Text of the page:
Several readers have written in to say that Oink, a music torrent server, has been busted. British and Dutch police raided the servers (via several properties in Amsterdam) and the 24-year-old IT worker (and his father) alleged to have operated the site.
Oink was arguably the largest music-focused BitTorrent-based server, but its special notoriety was in pirating albums prior to release — some 60 albums this year alone, according to worldwide recording industry body IFPI. It also succeeded as being an elite, invite-only club — albeit with a reported 180,000 members. That success led Blender Magazine to name Oink’s anonymous operator “Oinkylicious Alan” one of its 25 “power geeks” of music — though, ahem, “Alen” may not be so anonymous any more.
Updated: As several of you have noted, there were some additional details that made Oink very different. The members were largely music aficionados, with a strict upload ratio meaning that it was closer to a swapping service than some other torrent sites. What that makes me wonder — oink may well have been closer to a community, closer to legit than other torrent sites. But could it also be a model for truly legit music services?
Music software, too: Based on at least one tip from readers, the same torrent servers were also popular for pirating plug-ins and music software for “evaluation” prior to purchasing. Do people really purchase software after pirating it? Our sources say some do, at least among die-hard computer musicians on CDM, though unquestionably many more don’t. The availability of demo versions of a lot of software should raise at least some eyebrows, but in fairness, not all software is available as a demo — particularly plug-ins. (Many other CDM readers, for the record, stay away from pirated music software for “evaluation” or otherwise.) But at least a couple of you have noted software wasn’t a big portion of oink.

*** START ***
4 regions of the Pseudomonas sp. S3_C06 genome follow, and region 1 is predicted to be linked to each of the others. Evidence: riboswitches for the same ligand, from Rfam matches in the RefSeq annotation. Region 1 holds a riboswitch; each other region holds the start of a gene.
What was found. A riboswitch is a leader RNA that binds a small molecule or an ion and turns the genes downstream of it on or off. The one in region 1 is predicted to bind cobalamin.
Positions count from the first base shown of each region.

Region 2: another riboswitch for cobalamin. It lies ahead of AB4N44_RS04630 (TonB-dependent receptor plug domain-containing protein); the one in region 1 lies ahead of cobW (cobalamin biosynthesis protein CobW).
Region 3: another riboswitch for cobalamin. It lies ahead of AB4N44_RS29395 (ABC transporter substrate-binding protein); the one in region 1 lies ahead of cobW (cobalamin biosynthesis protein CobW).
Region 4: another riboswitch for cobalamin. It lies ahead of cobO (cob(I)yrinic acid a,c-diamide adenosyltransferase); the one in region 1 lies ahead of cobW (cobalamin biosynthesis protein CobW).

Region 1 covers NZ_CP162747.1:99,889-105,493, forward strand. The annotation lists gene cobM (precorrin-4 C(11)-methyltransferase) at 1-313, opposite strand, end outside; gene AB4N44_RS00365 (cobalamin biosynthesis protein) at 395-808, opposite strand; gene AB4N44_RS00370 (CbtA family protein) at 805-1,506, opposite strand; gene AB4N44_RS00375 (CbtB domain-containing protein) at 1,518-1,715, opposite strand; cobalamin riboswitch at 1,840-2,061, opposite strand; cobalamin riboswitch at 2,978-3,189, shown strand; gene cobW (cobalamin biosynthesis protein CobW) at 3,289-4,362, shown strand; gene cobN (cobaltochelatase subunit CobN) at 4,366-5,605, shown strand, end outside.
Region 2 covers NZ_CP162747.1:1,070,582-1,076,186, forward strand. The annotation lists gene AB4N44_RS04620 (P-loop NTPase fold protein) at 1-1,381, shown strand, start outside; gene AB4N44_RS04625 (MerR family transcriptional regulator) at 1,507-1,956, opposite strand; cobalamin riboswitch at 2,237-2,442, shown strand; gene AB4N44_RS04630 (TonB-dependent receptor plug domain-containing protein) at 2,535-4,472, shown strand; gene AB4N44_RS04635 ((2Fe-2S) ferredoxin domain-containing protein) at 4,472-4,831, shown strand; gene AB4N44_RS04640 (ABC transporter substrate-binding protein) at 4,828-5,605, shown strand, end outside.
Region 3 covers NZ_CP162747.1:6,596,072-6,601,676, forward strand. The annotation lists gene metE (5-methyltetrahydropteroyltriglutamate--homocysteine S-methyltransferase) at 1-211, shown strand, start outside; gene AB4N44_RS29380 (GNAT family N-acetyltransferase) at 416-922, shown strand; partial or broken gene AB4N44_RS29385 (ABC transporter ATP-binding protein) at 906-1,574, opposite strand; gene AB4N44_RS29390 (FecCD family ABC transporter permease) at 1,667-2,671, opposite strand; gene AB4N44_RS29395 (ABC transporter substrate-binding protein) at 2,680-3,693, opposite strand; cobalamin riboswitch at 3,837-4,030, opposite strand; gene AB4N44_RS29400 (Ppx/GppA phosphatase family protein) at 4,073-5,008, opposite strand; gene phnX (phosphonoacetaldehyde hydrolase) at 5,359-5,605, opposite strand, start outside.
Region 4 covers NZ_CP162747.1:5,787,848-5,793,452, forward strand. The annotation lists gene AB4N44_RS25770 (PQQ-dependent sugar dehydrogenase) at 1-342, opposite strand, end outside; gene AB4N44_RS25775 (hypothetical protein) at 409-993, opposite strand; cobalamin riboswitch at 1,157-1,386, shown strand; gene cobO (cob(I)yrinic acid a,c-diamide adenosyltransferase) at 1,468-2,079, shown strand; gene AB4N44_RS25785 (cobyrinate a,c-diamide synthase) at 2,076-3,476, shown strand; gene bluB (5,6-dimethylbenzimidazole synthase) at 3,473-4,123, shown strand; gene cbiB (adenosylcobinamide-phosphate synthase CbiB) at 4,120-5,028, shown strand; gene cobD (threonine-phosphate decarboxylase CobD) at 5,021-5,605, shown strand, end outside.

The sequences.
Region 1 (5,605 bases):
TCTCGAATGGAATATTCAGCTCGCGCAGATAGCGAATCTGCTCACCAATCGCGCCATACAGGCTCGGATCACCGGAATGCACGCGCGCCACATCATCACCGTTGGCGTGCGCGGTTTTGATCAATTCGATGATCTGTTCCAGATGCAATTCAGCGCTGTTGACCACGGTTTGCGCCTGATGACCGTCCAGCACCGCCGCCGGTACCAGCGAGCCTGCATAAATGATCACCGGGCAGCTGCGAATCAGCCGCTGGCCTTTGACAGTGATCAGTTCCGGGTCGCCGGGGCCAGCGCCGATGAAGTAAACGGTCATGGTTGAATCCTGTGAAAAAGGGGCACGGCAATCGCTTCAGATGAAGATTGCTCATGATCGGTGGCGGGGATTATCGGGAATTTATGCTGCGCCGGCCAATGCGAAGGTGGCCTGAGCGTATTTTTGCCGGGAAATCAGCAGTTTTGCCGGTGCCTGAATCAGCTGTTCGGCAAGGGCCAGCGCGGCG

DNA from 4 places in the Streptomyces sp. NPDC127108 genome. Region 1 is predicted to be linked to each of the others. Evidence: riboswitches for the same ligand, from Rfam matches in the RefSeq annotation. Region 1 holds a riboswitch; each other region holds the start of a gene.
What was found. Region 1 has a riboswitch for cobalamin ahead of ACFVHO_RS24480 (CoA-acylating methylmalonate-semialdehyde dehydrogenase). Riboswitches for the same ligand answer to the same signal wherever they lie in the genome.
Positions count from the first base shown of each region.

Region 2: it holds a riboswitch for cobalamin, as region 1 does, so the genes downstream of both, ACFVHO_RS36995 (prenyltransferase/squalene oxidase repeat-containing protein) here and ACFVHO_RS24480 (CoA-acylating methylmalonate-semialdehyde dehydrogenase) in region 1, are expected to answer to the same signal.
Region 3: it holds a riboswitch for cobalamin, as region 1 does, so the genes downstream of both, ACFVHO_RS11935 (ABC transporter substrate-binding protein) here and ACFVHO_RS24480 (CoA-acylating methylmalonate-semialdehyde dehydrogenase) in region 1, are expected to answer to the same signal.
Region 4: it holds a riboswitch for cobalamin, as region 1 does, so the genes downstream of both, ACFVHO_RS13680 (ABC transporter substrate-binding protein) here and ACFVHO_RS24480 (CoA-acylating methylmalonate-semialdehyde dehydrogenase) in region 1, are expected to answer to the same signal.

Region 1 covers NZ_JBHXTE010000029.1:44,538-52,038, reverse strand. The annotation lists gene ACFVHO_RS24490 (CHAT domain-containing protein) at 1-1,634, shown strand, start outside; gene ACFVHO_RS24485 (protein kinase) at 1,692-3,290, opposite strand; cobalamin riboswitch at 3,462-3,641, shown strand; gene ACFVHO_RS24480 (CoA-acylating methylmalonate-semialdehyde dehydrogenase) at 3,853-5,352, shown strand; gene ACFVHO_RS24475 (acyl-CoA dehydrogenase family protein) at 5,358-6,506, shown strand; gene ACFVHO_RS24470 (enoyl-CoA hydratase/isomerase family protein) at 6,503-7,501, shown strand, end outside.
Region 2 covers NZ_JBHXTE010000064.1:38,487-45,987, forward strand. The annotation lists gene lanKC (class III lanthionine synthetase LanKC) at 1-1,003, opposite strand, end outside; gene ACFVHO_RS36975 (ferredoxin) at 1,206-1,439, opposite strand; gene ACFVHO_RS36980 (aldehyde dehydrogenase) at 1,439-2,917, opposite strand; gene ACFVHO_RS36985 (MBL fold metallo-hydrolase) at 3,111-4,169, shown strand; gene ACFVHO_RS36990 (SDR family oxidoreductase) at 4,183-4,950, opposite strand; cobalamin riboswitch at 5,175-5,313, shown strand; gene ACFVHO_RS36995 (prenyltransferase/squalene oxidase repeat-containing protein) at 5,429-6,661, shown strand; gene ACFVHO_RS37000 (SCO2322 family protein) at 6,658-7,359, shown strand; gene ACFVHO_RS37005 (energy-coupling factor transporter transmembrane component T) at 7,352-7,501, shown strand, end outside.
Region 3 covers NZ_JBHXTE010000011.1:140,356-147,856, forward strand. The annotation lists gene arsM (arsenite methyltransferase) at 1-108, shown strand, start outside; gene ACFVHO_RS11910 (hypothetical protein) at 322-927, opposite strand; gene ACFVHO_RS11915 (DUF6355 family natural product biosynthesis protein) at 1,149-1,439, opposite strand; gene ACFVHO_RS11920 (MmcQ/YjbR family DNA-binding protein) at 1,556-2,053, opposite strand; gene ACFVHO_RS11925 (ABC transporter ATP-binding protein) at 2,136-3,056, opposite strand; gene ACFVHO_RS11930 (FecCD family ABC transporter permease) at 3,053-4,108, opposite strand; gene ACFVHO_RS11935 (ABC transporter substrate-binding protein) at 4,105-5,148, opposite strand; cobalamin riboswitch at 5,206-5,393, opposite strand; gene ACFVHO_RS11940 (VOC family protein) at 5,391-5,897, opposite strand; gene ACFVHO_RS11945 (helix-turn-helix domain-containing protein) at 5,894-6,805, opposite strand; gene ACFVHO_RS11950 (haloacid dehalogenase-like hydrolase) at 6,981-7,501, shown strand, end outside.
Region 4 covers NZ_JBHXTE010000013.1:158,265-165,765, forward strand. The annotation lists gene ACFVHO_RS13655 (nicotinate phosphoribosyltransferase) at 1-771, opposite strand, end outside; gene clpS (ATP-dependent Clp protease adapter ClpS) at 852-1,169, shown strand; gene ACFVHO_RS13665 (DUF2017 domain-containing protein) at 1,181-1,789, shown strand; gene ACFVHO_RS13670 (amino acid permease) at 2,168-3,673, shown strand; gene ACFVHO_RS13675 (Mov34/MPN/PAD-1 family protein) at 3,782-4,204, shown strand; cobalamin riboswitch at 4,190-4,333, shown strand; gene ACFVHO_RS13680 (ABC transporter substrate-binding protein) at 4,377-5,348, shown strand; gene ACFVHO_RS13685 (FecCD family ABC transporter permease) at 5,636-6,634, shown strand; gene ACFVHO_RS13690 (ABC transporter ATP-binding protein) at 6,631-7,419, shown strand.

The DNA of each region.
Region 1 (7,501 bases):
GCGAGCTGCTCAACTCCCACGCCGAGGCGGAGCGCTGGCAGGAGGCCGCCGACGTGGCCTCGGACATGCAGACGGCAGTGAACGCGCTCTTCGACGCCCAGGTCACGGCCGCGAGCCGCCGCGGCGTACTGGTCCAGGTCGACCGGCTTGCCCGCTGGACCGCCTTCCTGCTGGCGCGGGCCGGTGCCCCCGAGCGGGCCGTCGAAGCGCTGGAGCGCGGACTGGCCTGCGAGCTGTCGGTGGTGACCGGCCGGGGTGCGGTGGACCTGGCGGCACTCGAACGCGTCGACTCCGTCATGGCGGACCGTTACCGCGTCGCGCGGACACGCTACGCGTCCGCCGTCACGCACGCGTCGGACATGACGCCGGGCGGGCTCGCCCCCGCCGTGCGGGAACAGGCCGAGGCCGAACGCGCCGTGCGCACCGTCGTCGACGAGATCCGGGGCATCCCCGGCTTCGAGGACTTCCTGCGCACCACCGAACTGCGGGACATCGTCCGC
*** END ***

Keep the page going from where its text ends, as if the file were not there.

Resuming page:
Torrent, force for good. Note to software publishers: legit torrents could actually be a great way to distribute real demo versions and updates, at vastly reduced bandwidth costs. Unfortunately, each time torrent servers aggressively promote piracy, BitTorrent as a technology loses ground. And that’s too bad; BitTorrent really is fantastic tech with real legitimate uses.